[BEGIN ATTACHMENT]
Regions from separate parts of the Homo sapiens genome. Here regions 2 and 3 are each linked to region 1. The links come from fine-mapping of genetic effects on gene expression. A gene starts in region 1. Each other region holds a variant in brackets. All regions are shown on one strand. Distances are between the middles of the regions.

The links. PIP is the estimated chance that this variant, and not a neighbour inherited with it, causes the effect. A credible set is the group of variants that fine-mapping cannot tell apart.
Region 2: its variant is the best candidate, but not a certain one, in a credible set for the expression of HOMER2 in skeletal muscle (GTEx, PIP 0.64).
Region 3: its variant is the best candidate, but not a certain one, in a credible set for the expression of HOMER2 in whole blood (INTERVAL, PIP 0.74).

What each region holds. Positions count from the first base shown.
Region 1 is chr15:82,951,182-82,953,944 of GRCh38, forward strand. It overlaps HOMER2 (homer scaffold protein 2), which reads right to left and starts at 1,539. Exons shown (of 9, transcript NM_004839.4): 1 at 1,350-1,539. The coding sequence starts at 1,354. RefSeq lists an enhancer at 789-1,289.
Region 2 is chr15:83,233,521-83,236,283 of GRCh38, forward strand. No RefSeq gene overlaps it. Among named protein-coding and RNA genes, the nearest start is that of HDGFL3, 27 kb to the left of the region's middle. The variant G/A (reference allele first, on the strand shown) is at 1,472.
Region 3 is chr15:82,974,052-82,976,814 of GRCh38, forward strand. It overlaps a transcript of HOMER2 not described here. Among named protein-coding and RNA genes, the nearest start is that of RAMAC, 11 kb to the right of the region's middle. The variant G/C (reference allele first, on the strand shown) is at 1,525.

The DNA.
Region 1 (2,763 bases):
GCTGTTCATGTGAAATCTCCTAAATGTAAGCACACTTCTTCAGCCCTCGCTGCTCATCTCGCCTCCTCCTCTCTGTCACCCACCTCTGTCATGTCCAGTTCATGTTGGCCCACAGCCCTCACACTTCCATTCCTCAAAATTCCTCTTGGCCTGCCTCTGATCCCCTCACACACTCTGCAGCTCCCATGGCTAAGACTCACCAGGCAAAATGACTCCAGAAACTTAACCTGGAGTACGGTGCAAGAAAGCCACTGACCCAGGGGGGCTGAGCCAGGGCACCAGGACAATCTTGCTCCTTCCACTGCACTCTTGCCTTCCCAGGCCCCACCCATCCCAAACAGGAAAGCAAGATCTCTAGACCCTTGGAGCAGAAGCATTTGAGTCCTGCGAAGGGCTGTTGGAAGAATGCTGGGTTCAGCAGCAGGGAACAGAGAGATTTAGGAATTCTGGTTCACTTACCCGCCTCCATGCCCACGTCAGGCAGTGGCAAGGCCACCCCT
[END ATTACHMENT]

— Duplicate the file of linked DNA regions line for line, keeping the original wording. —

Regions from separate parts of the Homo sapiens genome. Here regions 2 and 3 are each linked to region 1. The links come from fine-mapping of genetic effects on gene expression. A gene starts in region 1. Each other region holds a variant in brackets. All regions are shown on one strand. Distances are between the middles of the regions.

The links. PIP is the estimated chance that this variant, and not a neighbour inherited with it, causes the effect. A credible set is the group of variants that fine-mapping cannot tell apart.
Region 2: its variant is the best candidate, but not a certain one, in a credible set for the expression of HOMER2 in skeletal muscle (GTEx, PIP 0.64).
Region 3: its variant is the best candidate, but not a certain one, in a credible set for the expression of HOMER2 in whole blood (INTERVAL, PIP 0.74).

What each region holds. Positions count from the first base shown.
Region 1 is chr15:82,951,182-82,953,944 of GRCh38, forward strand. It overlaps HOMER2 (homer scaffold protein 2), which reads right to left and starts at 1,539. Exons shown (of 9, transcript NM_004839.4): 1 at 1,350-1,539. The coding sequence starts at 1,354. RefSeq lists an enhancer at 789-1,289.
Region 2 is chr15:83,233,521-83,236,283 of GRCh38, forward strand. No RefSeq gene overlaps it. Among named protein-coding and RNA genes, the nearest start is that of HDGFL3, 27 kb to the left of the region's middle. The variant G/A (reference allele first, on the strand shown) is at 1,472.
Region 3 is chr15:82,974,052-82,976,814 of GRCh38, forward strand. It overlaps a transcript of HOMER2 not described here. Among named protein-coding and RNA genes, the nearest start is that of RAMAC, 11 kb to the right of the region's middle. The variant G/C (reference allele first, on the strand shown) is at 1,525.

The DNA.
Region 1 (2,763 bases):
GCTGTTCATGTGAAATCTCCTAAATGTAAGCACACTTCTTCAGCCCTCGCTGCTCATCTCGCCTCCTCCTCTCTGTCACCCACCTCTGTCATGTCCAGTTCATGTTGGCCCACAGCCCTCACACTTCCATTCCTCAAAATTCCTCTTGGCCTGCCTCTGATCCCCTCACACACTCTGCAGCTCCCATGGCTAAGACTCACCAGGCAAAATGACTCCAGAAACTTAACCTGGAGTACGGTGCAAGAAAGCCACTGACCCAGGGGGGCTGAGCCAGGGCACCAGGACAATCTTGCTCCTTCCACTGCACTCTTGCCTTCCCAGGCCCCACCCATCCCAAACAGGAAAGCAAGATCTCTAGACCCTTGGAGCAGAAGCATTTGAGTCCTGCGAAGGGCTGTTGGAAGAATGCTGGGTTCAGCAGCAGGGAACAGAGAGATTTAGGAATTCTGGTTCACTTACCCGCCTCCATGCCCACGTCAGGCAGTGGCAAGGCCACCCCT